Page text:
The centralised command-and-control method doesn’t work at scale. Many people have discovered this independently, from the Romans to the Chinese. It’s just not humanly- (or even computerly-) possible to track that many interdependent variables and make smart decisions.
To manage a vast array of components, a central apparatus needs to understand every detail of the entire whole. You need to direct every single peasant about how many shoes to make, or what to plant (and when! and when to fertilise! and when to harvest!) and if you don’t get it all right, the entire system collapses under its own weight.
Instead, delegation works better. There is an overriding common goal, but groups of individuals, or elements, are able to make their own decisions (within certain spans of control) to propel the overall organisation towards the goal.
The trick is deciding how much to delegate, and how much to control. It’s not a binary choice, but a continuum.
This delegation choice correlates quite closely to the “promise theory” that is at the core of Cisco’s ACI, as explained to me by Joe Onisick and his betters. The principle sounds simple: define the overall goal, and let sub-groups figure out how to achieve it. Define overall policy, and let the switch (or webcam, or IP-phone, or firewall, or whatever) implement that policy based on how it needs to.
Promise Theory and Management
This is very similar to corporate management. You need to define sane, and well formed, overall policy for sub-units to implement. If the policy is insane, or contradictory, or just bad, then the most dutiful implementation will still result in failure. If you tell a firewall to allow all inbound traffic no matter the source, you’re going to have a bad time.
But if we assume the policy is good, computers are very good at following orders. They are deterministic, which means they only interpret policy in one way. They may be complex, sometimes vastly so, but they are not random.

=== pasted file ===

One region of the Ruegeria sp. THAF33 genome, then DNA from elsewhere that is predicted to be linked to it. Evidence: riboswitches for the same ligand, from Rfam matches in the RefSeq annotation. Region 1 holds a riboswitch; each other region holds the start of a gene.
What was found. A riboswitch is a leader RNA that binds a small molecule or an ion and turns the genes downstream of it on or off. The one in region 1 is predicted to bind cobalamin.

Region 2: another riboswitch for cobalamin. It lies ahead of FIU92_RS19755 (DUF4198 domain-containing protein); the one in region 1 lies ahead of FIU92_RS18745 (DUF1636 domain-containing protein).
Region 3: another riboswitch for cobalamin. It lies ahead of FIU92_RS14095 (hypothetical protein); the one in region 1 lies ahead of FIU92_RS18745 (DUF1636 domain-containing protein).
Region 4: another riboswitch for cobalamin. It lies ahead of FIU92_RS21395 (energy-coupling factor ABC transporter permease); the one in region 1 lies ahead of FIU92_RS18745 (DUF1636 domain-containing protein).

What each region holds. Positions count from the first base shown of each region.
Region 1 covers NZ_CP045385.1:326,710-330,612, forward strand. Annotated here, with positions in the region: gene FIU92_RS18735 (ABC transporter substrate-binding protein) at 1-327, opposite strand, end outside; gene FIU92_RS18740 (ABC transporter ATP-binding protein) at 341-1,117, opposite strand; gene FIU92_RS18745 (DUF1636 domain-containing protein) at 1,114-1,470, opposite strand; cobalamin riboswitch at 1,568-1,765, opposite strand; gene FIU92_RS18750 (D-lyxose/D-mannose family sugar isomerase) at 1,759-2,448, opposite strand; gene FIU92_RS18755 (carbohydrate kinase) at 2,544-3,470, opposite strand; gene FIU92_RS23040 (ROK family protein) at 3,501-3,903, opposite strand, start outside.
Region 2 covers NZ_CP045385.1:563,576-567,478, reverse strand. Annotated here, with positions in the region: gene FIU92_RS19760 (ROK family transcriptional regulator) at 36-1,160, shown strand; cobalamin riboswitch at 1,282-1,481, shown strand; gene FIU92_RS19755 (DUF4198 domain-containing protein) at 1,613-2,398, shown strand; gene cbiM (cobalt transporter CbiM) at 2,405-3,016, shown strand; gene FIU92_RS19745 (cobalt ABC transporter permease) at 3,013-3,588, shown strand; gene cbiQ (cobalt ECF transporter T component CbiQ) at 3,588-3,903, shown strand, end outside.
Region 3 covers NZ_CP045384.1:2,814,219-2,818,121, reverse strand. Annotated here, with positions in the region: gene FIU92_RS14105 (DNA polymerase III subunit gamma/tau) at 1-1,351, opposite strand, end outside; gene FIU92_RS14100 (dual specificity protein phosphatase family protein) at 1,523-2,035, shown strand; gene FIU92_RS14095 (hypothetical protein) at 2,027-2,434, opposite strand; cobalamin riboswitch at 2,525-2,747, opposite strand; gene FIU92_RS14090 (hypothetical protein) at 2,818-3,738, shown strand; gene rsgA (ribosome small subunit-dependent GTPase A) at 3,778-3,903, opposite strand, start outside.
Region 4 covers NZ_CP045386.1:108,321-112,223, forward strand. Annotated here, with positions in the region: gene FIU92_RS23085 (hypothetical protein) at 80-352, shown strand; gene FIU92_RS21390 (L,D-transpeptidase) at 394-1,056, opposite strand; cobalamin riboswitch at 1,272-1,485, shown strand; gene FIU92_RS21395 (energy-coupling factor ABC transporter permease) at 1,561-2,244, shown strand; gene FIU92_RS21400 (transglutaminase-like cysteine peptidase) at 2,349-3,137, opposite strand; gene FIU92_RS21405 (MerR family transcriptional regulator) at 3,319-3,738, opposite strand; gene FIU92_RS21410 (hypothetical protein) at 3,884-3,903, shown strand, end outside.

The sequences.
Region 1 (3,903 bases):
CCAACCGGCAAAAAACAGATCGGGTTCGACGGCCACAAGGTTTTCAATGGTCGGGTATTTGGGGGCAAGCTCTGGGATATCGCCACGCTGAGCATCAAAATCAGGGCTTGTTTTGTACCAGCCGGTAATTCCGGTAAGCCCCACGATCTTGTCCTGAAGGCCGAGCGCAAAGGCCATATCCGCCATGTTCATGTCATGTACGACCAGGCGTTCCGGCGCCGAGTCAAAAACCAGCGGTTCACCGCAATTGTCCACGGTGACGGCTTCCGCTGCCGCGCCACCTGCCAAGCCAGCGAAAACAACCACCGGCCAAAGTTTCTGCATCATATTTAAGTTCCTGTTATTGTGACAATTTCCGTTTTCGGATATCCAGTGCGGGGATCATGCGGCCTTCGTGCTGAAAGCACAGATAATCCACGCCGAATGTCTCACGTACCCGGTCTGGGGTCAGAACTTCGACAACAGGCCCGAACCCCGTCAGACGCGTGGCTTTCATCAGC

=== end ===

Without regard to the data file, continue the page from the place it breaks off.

Humans, however, are vastly more complex than computers. They can be chaotic, if not completely random, when compared with the regular performance of computers. A computer is rarely perverse: it will do what it is told (sometimes annoyingly so) while a human may decide to do the exact opposite of what they are instructed, because they feel like it.
Now add in the human propensity to misunderstand. Unlike a computer, which does only what you tell it to do, human language contains a vast capability to miscommunicate. What you think you are defining as policy may not be what a group of people (or an individual) think you mean. Communication between humans is lossy.
The courts are filled with cases of humans thinking different things about what was promised. These disagreements are frequently not rational, in the economic sense or indeed in the usual sense. Contract law exists largely because of this propensity of humans to misunderstand one another, sometimes deliberately.
While the lessons of scaling communication between many computer systems may well be applied to human communication, perhaps there is a lesson from human interaction for computer interaction as well?
After all, many billions of humans have been co-existing on this planet, more or less, for hundreds of years.
It hasn’t all gone well.
I think the potential for promise theory is very large, but it’s also quite recent, and the full impact of it hasn’t been quite fleshed out yet. Distributed systems are extremely complex to understand, and many people vastly smarter than I are attempting to wrangle them into usable shape.
To dismiss ACI, and promise theory, out-of-hand seems terribly foolish to me. But then so does assuming it is a panacea. It wasn’t than many years ago that separation of command and data was proclaimed as the new heir to the networking throne, so perhaps we should wait a little longer before we swear fealty to promise theory, or ACI, as our new King?